American Banker is pleased to bring you Breaking Banks, hosted by Brett King, and featuring the editors of American Banker.
The digital revolution has moved from 'existential threat' to 'potential survival strategy' for the world’s retail financial institutions.
The bank’s service ladder is losing its rungs and is being pulled (kicking and screaming) into a marketplace where the consumer is in control.
Banking operations are diversifying, fast. Outsourcers control more of many big banks’ core and non-core operations than ever before. The age of mobility has dawned and vastly increased both the number and the kind of devices that are interfacing with banks’ core systems.
I am very pleased that Mark Carney has robo-advice on his mind. However, in his speech he appears concerned about robo-advisors becoming a risk to our well-functioning financial system. The argument is that they may lead to excess volatility or increase pro-cyclicality as a result of herding. I see his attack on robo-advice as misinformed for several reasons.
Bank regulations, rules and updates … it’s too darned difficult to keep up with! Is there a better way of doing business, asks Chris Skinner.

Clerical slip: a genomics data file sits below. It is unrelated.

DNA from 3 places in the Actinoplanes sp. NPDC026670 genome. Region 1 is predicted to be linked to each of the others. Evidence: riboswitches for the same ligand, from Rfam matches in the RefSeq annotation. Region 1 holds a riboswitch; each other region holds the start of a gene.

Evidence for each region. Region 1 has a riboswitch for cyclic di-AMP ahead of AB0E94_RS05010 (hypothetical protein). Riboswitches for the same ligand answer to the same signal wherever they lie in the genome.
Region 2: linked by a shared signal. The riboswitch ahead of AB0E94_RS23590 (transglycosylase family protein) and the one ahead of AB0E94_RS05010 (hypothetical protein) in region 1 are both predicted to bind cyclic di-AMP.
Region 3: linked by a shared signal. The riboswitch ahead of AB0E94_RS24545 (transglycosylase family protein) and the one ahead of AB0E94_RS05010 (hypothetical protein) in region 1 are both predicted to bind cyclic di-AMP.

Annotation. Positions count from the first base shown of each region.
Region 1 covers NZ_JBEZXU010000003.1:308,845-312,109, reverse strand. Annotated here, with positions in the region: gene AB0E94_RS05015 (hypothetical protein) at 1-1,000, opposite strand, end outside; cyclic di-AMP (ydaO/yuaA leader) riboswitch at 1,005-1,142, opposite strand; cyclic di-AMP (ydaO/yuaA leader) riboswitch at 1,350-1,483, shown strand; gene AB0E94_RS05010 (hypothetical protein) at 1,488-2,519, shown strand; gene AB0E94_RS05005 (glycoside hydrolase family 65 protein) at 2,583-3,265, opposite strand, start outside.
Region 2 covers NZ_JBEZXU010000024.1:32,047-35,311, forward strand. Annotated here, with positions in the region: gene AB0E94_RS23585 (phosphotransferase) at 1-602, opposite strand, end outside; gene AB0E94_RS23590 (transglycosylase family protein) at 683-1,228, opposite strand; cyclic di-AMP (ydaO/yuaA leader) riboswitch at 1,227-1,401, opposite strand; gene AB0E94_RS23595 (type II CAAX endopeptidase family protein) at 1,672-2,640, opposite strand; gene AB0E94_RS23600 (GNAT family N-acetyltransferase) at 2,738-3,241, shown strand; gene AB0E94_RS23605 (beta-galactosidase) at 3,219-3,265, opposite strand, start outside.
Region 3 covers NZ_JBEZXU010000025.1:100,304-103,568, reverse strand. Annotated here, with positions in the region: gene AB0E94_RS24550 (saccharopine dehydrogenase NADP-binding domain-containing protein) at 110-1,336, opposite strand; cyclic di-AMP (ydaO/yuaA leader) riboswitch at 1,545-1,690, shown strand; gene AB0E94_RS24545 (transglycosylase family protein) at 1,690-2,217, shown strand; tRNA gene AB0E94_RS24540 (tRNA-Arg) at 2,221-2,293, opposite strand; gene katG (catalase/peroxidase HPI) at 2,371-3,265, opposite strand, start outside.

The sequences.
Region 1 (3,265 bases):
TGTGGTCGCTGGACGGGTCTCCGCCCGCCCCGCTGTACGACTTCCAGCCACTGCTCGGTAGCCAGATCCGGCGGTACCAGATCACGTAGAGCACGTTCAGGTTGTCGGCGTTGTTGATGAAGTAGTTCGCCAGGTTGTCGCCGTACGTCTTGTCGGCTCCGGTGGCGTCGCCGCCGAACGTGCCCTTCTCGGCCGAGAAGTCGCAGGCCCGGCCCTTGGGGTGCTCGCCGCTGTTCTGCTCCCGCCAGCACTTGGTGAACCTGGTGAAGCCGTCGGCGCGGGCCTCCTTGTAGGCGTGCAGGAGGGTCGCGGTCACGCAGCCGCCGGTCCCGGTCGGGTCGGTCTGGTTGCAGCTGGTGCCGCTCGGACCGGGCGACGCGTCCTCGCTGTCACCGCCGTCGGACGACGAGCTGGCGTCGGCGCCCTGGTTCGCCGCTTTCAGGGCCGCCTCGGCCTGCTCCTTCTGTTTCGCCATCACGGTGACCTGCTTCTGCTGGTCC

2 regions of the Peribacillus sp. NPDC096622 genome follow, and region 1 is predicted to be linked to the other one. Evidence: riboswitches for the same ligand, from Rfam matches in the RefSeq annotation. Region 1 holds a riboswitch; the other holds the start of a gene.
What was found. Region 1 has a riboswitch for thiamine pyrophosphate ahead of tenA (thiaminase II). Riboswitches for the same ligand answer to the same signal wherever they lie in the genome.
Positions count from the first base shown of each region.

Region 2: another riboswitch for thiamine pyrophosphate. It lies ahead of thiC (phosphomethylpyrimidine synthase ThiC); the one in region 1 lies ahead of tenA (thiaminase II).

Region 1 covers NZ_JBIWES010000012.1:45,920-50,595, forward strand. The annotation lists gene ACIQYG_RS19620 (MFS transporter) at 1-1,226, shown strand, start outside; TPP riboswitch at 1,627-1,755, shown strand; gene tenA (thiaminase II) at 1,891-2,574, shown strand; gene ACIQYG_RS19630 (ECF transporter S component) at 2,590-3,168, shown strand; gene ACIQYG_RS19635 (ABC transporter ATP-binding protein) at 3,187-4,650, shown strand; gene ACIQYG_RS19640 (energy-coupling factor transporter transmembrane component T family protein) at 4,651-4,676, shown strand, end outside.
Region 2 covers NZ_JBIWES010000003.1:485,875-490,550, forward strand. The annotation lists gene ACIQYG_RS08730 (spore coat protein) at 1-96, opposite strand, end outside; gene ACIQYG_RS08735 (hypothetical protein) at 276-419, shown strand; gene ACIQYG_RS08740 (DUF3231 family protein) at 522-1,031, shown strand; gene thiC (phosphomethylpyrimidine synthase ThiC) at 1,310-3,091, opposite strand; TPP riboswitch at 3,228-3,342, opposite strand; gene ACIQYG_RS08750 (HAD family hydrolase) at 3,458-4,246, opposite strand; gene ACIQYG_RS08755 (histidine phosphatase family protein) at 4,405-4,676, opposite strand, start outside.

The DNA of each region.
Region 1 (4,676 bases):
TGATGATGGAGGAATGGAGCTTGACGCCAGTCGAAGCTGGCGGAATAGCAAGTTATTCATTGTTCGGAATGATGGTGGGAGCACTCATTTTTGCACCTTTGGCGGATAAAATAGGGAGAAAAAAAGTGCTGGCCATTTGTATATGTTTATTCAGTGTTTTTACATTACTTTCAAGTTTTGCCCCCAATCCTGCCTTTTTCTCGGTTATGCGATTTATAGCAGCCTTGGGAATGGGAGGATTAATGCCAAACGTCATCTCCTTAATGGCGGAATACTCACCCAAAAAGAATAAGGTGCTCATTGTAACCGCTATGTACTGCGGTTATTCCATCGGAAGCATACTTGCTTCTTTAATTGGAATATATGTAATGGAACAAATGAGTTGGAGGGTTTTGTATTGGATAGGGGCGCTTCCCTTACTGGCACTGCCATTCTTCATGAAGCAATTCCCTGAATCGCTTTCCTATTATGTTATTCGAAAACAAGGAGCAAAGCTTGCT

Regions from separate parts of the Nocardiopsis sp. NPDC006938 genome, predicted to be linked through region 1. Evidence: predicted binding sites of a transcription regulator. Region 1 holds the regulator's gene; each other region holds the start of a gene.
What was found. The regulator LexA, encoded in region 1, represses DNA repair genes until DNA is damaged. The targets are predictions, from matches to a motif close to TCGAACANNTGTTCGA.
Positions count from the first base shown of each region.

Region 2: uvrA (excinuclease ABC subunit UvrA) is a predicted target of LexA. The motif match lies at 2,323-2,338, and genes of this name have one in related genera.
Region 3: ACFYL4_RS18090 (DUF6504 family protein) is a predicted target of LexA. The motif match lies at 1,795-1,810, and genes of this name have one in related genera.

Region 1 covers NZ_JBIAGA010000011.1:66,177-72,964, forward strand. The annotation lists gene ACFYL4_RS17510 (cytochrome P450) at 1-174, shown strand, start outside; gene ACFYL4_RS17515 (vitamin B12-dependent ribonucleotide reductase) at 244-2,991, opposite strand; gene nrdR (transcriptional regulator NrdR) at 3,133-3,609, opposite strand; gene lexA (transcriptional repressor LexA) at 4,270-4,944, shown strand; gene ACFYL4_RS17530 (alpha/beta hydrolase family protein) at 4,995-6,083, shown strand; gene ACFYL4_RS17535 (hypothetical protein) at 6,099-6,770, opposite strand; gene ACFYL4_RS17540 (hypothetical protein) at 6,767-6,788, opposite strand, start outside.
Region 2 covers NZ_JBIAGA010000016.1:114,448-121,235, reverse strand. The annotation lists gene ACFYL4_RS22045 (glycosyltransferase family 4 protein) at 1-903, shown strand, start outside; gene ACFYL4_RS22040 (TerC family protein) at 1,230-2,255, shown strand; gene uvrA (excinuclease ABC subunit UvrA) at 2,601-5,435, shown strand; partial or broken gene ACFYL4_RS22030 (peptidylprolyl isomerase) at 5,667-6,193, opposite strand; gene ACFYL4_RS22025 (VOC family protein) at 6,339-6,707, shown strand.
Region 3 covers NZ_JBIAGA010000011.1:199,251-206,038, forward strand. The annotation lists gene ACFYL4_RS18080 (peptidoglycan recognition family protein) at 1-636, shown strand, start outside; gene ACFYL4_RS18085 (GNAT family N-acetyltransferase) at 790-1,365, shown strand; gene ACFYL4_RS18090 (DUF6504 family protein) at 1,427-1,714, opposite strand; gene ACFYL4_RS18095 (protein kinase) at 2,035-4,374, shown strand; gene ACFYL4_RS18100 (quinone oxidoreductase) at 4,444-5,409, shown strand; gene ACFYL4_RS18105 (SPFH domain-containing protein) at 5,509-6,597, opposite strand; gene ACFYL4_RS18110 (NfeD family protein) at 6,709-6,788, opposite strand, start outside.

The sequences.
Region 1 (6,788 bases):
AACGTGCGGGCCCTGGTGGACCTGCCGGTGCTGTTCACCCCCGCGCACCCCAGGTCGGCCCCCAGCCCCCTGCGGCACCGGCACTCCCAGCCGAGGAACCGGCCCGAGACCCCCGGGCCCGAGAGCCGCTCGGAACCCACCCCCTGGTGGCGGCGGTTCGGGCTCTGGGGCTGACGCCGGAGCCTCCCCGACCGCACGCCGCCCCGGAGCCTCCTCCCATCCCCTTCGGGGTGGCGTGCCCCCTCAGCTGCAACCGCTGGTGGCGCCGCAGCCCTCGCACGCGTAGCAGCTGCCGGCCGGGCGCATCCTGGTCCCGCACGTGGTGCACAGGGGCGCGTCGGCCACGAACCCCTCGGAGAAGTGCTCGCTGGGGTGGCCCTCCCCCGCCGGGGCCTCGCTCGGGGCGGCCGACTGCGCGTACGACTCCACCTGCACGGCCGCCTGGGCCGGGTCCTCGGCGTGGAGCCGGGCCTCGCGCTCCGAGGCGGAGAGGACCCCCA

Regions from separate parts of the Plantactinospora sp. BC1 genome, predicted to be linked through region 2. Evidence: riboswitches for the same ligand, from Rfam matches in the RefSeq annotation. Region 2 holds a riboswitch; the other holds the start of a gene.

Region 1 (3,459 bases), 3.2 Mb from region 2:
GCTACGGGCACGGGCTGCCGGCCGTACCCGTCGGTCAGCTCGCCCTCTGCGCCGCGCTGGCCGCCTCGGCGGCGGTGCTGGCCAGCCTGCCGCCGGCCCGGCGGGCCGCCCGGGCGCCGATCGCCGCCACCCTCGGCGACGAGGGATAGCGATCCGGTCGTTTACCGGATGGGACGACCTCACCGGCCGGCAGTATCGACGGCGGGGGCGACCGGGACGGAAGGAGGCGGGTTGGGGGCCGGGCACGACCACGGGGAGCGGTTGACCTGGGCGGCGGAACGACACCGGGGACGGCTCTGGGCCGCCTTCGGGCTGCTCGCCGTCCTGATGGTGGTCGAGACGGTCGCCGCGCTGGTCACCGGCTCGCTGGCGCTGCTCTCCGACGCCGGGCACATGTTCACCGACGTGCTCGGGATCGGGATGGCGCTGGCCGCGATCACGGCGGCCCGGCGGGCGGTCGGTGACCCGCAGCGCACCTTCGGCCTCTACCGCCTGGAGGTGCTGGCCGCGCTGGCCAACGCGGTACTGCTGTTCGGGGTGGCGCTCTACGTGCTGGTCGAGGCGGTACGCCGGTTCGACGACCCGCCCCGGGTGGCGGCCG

Traditional CEOs are terrified of digital disruptors, remembering how the once-mighty Blockbuster was dispatched by Netflix or how taxi services were upended by Uber, for example. Bank CEOs are no exception.
The days of traditional banking, and the hegemony of big brand-name banks, are coming to a close as consumers demand more transparent, responsive and honest treatment.
It is expected that by the year 2020, investment in FinTech companies will grow to 46 billon USD, while global investment in this sector today amounts to more than 26 billion USD. Because of their high degree of innovation, solutions originating in East-Central Europe, including Poland, are the subject of considerable interest in the branch and are represented at many international conferences.
If you are in Finance, you would have read at least one of the many predictions articles that poured from all directions on the internet in the past month. This is not trying to be yet another one but focus on the CX angle of one of them.
Entrepreneurs condemn US action, which could slow the movement of talent and apply a brake to innovation
While mobile payments have been off to a slow start in most of the Western world—even the rollout of EMV chip payments in the United States is far behind schedule—China has become the melting pot for mobile payment solutions.
Africa is becoming a very interesting fintech innovation hub (in particular South Africa, Nigeria and Egypt). As much as 80% of the continent is unbanked, opening the door to a breadth of opportunities for fintech companies to seize market share.
A new survey commissioned by personal finance comparison website finder.com and conducted by global research provider Pureprofile has found that young men are leading the way with using digital payment technology to transfer money.
Switzerland’s government is considering new regulations in light of fintech advancements such as blockchain, with the aim of creating a more welcoming atmosphere for startups working in the space.